December 8, 2010
Bill White Named Colonial Williamsburg’s Vice President for Productions, Publications and Learning Ventures
Colonial Williamsburg has named Bill White the Royce R. and Kathryn M. Baker vice president for its productions, publications and learning ventures division. He succeeds Richard McCluney, who is retiring at the end of the month after 27 years with the Foundation.
“I am delighted that Bill White will assume this new responsibility,” said Colonial Williamsburg President Colin Campbell. “Bill has played a central role in the development of our groundbreaking outreach programs. His appointment provides continuity of leadership, creativity and enthusiasm for making effective use of technology to further Colonial Williamsburg’s educational mission.”
White earned a doctorate degree in American studies from the College of William and Mary and a bachelor’s degree in history from Christopher Newport University. His career at the Colonial Williamsburg Foundation began at the age of 12 when he became a fifer in the Colonial Williamsburg Fifes and Drums. He became a member of the Fifes and Drums staff in 1971 and was military music master of the group from 1981 to 1985.
“I am grateful for the opportunity to work with the remarkable and talented people who comprise the division of productions, publications and learning ventures,” said White. “Together we will tap the potential of 21st-century media to extend the reach of Colonial Williamsburg’s mission and programs to new audiences around the world.”
Since 1998, White has been responsible for K- 12 education outreach initiatives including the national broadcast of Colonial Williamsburg’s Electronic Field Trip series, Teacher Institute and the development of teacher and student materials in print, video, Internet and other media. White led the way in the development of strategic publishing partnerships with Pearson Education designed to extend Colonial Williamsburg’s outreach to new and distant education audiences. In 2007, he was named the Theresa A. and Lawrence C. Salameno director of educational program development.
Most recently, White authored “The Idea of America” an interactive, fully digital, Web-based curriculum through which students learn lessons from history and the principles of American citizenship. Available for school implementation this school year, “The Idea of America” uses case studies, each introduced by students, to make the content relevant to today’s learners and to encourage active citizenship. To support the lessons, teachers select from among resources and interactive tools including dramatic readings of key text, documentaries and interviews with contemporary figures. In addition, primary sources such as newspapers, works of art, diaries, journal entries, speeches and wills also are provided. The curriculum will be distributed by Pearson Education.
White has served as executive producer for numerous Colonial Williamsburg electronic field trips, many of which he wrote. He was producer and writer for the Colonial Williamsburg Primary Sources CD-ROM, Grades 1–3 and Grades 4–6, published by Colonial Williamsburg and Pearson Scott Foresman. He has been a field reviewer for the Institute of Library Services general operating support grants and has been a featured speaker at education and museum conferences in the United States and in Europe. He is the author of numerous articles on civics education and history-based museum programs.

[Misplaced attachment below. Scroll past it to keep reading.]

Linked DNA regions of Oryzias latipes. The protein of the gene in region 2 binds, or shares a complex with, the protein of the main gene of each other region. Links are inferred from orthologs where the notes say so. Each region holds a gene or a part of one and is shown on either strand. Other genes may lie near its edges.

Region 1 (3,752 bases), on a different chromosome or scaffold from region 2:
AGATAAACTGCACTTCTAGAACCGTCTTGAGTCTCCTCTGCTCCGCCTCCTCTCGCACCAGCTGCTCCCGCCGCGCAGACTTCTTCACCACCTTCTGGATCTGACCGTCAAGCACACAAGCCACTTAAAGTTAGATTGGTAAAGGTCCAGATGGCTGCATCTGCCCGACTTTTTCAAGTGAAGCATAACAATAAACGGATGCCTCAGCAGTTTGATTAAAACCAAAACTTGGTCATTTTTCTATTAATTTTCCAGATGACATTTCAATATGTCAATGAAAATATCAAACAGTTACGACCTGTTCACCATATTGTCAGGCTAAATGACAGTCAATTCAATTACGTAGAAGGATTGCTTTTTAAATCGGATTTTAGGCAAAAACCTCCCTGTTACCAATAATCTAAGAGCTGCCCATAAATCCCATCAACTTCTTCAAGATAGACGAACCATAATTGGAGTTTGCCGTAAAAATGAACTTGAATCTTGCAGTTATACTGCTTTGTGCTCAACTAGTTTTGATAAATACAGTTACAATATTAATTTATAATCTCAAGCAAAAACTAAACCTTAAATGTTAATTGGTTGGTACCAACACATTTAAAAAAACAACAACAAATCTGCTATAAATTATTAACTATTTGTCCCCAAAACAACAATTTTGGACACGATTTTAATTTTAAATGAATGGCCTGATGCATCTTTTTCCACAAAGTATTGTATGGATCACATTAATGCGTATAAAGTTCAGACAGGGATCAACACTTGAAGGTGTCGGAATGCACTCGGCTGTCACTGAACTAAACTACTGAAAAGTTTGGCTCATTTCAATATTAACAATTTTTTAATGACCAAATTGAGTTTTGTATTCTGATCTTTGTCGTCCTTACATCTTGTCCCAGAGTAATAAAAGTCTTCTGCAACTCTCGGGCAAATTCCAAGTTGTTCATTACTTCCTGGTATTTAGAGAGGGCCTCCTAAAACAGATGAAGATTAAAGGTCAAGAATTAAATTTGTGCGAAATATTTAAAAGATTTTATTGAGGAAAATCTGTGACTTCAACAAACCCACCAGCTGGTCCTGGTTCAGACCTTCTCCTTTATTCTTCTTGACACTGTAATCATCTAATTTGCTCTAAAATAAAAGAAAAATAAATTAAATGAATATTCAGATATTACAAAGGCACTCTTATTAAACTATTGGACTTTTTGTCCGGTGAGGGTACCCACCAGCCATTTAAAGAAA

White is no stranger to Colonial Williamsburg’s Historic Area, having served as director of Historic Area programs and operations, Capitol area; director of historic trades, presentations and tours; director of the company of colonial performers; military music master and coordinator for the company of colonial performers; assistant music master and music assistant for the foundation.
He is a member of the American Historical Association, the National Council for Social Studies, the Organization of American Historians and is on the board of the National Council for History Education.
The endowed position has been funded by longtime Colonial Williamsburg supporters Royce R. and the late Kathryn M. Baker of Rancho Santa Fe, Calif., since 2002. Mr. Baker is a member of the Raleigh Tavern Society, Colonial Williamsburg’s leading donor society.
The Colonial Williamsburg Foundation is the not-for-profit educational and cultural organization dedicated to the preservation, interpretation and presentation of the restored 18th-century Revolutionary capital of Virginia. This town-sized living history museum tells the inspirational stories of our journey to become Americans through programs in the Historic Area and through the award-winning Revolutionary City program. Explore The Art Museums of Colonial Williamsburg and discover the DeWitt Wallace Decorative Arts Museum featuring the best in British and American decorative arts from 1670 – 1830 and the Abby Aldrich Rockefeller Folk Art Museum home to the nation’s premier collection of American folk art, comprising more than 5,000 folk art objects made during the 18th, 19th and 20th centuries. Colonial Williamsburg Hotels feature conference spaces and recreation activities from spa and fine dining to world-class golf. Colonial Williamsburg is committed to expanding its thought-provoking programming through education outreach on-site and online. Purchase of Colonial Williamsburg products and services supports the preservation, research and educational programs of the Foundation. Philanthropic support by individuals, corporations, and foundations benefits the educational mission of The Colonial Williamsburg Foundation.
Williamsburg is located in Virginia’s Tidewater region, 20 minutes from Newport News, within an hour’s drive of Richmond and Norfolk, and 150 miles south of Washington, D.C. For more information about Colonial Williamsburg, call 1-800-HISTORY or visit Colonial Williamsburg’s website at www.history.org.